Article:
School Talent Show Draws Secret Service

Colorado Band Singing Dylan Song Seen as Threatening President Bush

BOULDER, Colo., Nov. 12, 2004 —

Parents and students say they are outraged and offended by a proposed band name and song scheduled for a high school talent show in Boulder this evening, but members of the band, named Coalition of the Willing, said the whole thing is being blown out of proportion.

The students told ABC News affiliate KMGH-TV in Denver they are performing Bob Dylan's song "Masters of War" during the Boulder High School Talent Expos?? because they are Dylan fans. They said they want to express their views and show off their musical abilities.

But some students and adults who heard the band rehearse called a radio talk show Thursday morning, saying the song the band sang ended with a call for President Bush to die.

Threatening the president is a federal crime, so the Secret Service was called to the school to investigate.

Students in the band said they're just singing the lyrics and not inciting anyone to do anything.

The 1963 song ends with the lyrics: "You might say that I'm young. You might say I'm unlearned, but there's one thing I know, though I'm younger than you, even Jesus would never forgive what you do ... And I hope that you die and your death'll come soon. I will follow your casket in the pale afternoon. And I'll watch while you're lowered down to your deathbed. And I'll stand o'er your grave 'til I'm sure that you're dead."

'We Were Just Singing'

The students told KMGH they never threatened the president and never changed the lyrics to the song.

"It's just Bob Dylan's song. We were just singing Bob Dylan's song ... If you think it has to do with Bush that's because you're drawing your own conclusions. We never conveyed that Bush was the person we were talking about," said Allysse Wojtanek-Watson, a singer for the band.

"She never said anything about killing Bush ... It's crazy, it's chaos. We have nothing in there it says about killing Bush," band leader Forest Engstrom told KMGH.

The principal of the school said he stands behind the students.

"Never was it rehearsed or auditioned with a change of lyrics. I want to be very clear about that," Boulder principal Ron Cabrera said.

Cabrera said Secret Service agents questioned him for 20 minutes and took a copy of the lyrics. They did not ask to speak to any of the students but they did question a teacher who had supervised a student protest that was held at the school last weekend.

Despite the controversy, the Boulder School District said it will allow the students to perform this evening.

"Boulder High School has expectations for the appropriateness of talent show acts and those expectations are communicated to the performers. Over the course of the rehearsals, the faculty has worked with the performers to create a show that falls within those expectations. School staff have monitored the performance and spoken with the students and are satisfied that the performance is simply student expression and not a threat against anyone," Boulder Schools spokeswoman Susan Cousins said in a statement.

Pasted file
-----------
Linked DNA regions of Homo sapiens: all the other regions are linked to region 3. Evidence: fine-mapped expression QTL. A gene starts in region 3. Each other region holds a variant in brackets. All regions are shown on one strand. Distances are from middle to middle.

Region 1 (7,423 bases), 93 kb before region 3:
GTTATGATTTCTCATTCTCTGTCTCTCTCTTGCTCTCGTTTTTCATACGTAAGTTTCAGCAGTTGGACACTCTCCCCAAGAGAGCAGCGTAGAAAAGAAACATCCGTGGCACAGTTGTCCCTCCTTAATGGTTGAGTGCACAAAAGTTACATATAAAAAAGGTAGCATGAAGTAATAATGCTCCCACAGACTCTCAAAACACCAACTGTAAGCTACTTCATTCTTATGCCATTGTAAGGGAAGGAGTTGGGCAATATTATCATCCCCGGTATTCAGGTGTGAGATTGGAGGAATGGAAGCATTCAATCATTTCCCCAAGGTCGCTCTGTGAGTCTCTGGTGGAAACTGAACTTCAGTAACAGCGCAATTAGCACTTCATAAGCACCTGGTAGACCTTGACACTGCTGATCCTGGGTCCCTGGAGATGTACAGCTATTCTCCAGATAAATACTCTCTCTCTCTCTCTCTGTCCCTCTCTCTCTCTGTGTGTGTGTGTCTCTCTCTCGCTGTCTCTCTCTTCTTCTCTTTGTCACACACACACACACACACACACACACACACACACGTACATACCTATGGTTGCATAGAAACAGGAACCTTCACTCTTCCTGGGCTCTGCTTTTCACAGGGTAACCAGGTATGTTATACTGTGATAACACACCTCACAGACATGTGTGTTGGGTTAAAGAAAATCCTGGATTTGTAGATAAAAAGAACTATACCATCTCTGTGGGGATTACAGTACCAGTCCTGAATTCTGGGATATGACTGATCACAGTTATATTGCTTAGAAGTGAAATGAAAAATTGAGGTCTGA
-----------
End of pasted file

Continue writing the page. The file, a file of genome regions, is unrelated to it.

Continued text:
During the rehearsals for the show, teachers Jim Vacca and Jim Kavanaugh played backup in the band at the students' request but the teachers decided not to perform this evening because they don't want to detract from the students' performance, Cousins said.

The band had at one point considered calling itself The TaliBand, but the students decided against it after discussing with Vacca whether the name would be offensive to some people, she said.

Promoting a 'Leftist View?'

Vacca praised a group of 70 students after they camped out overnight in the school library last week to protest the results of the presidential election and to announce their worries about the direction of the country. The students wanted to meet with Colorado's political leaders to get assurances that they were being heard.

The students said they worried about war, a return of the draft and the future of the environment after the election in which they could not participate.

"In an age where narcissistic college students riot in an inarticulate drunken stupor, you have students here at Boulder High School, principled, thoughtful and yet scared of four more years of pre-emptive war, the Patriot Act and an increase in militarism at school through the No Child Left Behind Act," Vacca had said.

But other people said they are upset students and teachers are allowed to put on such a performance, and some say the high school students are being manipulated by the adults.

"These kids are being used to promote an extreme leftist point of view on the taxpayers' dime," Boulder resident James Lemons told KMGH.

He said other students who saw the tryouts and were upset by the presentation discussed it with their parents but are afraid of speaking up because of the political environment within the school and in Boulder, considered the most liberal city in Colorado.

The principal said Lemons' accusations and allegations are untrue and unfounded.

"I feel that the school and these students have been accused without being able to confront their accusers," Cabrera said, adding that no student or parent had talked to him about the allegations. "Why would someone do that?"